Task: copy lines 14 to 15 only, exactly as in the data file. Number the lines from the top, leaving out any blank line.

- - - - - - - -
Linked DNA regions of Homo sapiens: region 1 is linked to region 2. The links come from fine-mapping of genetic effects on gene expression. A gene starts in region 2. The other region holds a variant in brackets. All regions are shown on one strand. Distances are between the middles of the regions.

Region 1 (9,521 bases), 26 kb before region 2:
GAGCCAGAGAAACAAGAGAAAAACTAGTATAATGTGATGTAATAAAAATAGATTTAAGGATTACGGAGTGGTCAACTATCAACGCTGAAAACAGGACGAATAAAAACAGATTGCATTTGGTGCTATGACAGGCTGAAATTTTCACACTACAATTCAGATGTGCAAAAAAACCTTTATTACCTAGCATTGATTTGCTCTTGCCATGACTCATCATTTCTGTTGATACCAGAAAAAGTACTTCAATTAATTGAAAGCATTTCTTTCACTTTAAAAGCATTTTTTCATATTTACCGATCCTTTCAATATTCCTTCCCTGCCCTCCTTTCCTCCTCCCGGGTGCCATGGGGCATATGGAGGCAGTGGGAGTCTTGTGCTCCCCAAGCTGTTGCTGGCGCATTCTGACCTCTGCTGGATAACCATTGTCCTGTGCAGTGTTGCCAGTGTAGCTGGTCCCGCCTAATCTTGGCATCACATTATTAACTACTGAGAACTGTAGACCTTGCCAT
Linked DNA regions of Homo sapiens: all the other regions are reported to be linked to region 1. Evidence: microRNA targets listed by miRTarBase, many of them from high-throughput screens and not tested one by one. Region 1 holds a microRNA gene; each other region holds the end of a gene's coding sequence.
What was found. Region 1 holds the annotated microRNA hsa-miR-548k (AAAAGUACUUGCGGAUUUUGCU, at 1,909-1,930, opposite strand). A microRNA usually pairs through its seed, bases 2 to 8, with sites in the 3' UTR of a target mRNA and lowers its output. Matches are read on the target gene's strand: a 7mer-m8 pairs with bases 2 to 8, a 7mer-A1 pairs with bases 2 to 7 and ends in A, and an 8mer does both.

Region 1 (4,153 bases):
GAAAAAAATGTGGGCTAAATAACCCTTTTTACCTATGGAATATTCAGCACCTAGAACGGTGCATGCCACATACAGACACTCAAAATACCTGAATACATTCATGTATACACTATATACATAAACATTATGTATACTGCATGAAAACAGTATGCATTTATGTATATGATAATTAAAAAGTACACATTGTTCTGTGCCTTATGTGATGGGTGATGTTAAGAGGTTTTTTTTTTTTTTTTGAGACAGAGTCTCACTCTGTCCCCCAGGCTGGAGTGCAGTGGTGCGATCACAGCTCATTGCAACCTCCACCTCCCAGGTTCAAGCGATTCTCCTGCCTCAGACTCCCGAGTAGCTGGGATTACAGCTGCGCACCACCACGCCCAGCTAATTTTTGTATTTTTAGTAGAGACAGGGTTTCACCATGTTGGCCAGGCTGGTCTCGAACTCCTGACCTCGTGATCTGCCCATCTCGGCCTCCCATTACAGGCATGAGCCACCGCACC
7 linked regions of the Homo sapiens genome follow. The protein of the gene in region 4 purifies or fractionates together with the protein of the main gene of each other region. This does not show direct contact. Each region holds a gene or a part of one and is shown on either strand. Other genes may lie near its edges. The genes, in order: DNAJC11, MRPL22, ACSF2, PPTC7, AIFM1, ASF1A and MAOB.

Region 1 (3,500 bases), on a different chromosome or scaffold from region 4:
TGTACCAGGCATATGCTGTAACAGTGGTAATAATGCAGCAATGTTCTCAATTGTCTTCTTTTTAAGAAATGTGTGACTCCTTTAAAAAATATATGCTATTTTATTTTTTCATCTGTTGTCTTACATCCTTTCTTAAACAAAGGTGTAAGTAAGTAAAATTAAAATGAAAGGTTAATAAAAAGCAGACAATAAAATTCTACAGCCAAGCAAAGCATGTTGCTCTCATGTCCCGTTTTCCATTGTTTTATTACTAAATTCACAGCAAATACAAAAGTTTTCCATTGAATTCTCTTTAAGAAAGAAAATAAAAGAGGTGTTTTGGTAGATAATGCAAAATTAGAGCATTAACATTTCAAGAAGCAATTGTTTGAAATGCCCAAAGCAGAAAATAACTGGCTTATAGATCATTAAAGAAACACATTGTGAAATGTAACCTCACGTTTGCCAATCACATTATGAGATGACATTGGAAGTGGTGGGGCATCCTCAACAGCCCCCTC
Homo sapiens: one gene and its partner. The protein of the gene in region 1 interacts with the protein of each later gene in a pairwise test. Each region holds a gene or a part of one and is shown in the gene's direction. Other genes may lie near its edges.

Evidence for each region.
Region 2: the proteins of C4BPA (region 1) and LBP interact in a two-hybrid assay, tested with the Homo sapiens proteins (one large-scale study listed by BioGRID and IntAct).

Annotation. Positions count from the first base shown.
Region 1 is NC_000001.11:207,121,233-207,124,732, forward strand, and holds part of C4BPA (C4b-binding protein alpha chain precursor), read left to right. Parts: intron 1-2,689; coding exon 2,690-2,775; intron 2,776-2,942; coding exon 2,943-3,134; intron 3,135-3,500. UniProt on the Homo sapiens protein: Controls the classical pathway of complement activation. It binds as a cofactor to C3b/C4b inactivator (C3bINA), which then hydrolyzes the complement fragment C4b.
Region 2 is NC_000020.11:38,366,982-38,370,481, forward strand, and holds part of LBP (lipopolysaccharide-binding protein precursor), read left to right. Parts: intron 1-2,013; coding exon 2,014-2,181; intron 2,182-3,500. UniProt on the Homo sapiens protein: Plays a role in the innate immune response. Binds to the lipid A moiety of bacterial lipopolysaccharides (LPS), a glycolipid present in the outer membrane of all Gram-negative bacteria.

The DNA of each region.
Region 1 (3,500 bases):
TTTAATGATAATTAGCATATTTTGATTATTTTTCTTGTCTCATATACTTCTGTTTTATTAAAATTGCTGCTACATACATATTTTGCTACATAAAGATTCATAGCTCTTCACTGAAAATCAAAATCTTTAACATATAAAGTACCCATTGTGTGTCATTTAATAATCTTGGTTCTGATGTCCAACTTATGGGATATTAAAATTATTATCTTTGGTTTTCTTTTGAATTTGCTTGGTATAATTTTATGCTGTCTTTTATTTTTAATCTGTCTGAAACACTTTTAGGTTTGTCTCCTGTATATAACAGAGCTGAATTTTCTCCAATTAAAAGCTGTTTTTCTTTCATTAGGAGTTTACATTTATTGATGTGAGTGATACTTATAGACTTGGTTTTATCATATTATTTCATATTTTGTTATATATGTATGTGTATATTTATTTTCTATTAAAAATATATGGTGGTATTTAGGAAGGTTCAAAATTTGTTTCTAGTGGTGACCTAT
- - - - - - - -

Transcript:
Annotation. Positions count from the first base shown.
Region 1 is NC_000001.11:207,121,233-207,124,732, forward strand, and holds part of C4BPA (C4b-binding protein alpha chain precursor), read left to right. Parts: intron 1-2,689; coding exon 2,690-2,775; intron 2,776-2,942; coding exon 2,943-3,134; intron 3,135-3,500. UniProt on the Homo sapiens protein: Controls the classical pathway of complement activation. It binds as a cofactor to C3b/C4b inactivator (C3bINA), which then hydrolyzes the complement fragment C4b.